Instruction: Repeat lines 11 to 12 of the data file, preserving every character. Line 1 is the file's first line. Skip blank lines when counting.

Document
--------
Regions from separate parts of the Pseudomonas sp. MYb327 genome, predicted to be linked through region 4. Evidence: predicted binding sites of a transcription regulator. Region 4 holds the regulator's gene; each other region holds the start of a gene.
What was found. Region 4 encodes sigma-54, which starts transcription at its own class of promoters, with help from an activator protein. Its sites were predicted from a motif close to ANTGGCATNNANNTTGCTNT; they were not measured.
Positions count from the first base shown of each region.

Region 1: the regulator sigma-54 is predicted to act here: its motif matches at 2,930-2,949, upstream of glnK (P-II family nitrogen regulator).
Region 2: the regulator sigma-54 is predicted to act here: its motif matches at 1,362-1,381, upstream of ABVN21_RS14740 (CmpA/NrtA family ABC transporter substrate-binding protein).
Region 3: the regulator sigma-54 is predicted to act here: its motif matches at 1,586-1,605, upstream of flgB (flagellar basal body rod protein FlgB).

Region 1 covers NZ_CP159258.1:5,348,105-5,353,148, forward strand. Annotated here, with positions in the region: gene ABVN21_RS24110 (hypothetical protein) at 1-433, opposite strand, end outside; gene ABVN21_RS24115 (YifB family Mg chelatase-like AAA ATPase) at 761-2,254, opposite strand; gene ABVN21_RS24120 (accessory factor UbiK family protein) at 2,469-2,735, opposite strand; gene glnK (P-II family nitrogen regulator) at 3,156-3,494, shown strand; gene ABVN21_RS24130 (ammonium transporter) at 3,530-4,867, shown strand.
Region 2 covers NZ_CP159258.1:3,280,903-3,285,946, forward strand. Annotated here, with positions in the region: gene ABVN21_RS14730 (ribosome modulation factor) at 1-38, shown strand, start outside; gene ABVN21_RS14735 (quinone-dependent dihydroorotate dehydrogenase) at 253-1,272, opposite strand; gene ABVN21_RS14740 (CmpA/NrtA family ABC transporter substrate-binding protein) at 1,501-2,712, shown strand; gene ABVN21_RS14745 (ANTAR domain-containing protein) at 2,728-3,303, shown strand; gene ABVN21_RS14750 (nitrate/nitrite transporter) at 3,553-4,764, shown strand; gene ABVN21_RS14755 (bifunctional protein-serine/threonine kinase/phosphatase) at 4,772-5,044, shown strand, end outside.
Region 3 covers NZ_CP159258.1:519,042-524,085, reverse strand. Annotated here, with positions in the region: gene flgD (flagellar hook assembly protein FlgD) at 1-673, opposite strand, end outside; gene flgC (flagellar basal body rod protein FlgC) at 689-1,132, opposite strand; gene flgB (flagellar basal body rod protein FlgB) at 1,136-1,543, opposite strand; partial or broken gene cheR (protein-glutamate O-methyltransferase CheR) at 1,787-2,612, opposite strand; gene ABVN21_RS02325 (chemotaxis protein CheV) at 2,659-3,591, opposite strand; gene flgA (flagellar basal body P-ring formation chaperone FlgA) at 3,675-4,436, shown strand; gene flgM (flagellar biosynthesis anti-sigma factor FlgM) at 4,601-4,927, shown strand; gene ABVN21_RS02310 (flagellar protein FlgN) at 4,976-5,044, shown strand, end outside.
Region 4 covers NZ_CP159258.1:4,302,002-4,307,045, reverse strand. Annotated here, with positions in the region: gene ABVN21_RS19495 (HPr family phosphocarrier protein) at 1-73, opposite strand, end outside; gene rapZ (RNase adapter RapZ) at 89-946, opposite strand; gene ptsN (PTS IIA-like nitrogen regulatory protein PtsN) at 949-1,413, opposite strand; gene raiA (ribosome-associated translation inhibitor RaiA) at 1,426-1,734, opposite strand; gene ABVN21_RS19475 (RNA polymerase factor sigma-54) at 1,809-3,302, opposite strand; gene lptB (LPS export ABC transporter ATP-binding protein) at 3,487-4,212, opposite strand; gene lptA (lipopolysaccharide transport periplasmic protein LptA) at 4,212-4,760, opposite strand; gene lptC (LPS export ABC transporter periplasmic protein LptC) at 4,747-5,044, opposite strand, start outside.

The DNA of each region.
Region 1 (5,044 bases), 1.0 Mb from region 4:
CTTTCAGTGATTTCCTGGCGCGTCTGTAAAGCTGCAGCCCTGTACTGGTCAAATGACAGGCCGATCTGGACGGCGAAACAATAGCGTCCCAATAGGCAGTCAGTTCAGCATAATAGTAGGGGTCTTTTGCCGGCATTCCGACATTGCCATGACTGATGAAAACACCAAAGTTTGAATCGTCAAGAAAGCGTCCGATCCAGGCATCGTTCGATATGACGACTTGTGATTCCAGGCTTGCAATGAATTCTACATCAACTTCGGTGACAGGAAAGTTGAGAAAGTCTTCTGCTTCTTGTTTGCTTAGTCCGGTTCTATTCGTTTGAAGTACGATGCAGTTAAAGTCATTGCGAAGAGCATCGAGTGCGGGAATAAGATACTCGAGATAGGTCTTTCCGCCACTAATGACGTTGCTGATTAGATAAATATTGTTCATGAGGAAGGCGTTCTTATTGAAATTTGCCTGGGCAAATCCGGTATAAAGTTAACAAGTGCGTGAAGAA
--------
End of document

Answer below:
The DNA of each region.
Region 1 (5,044 bases), 1.0 Mb from region 4: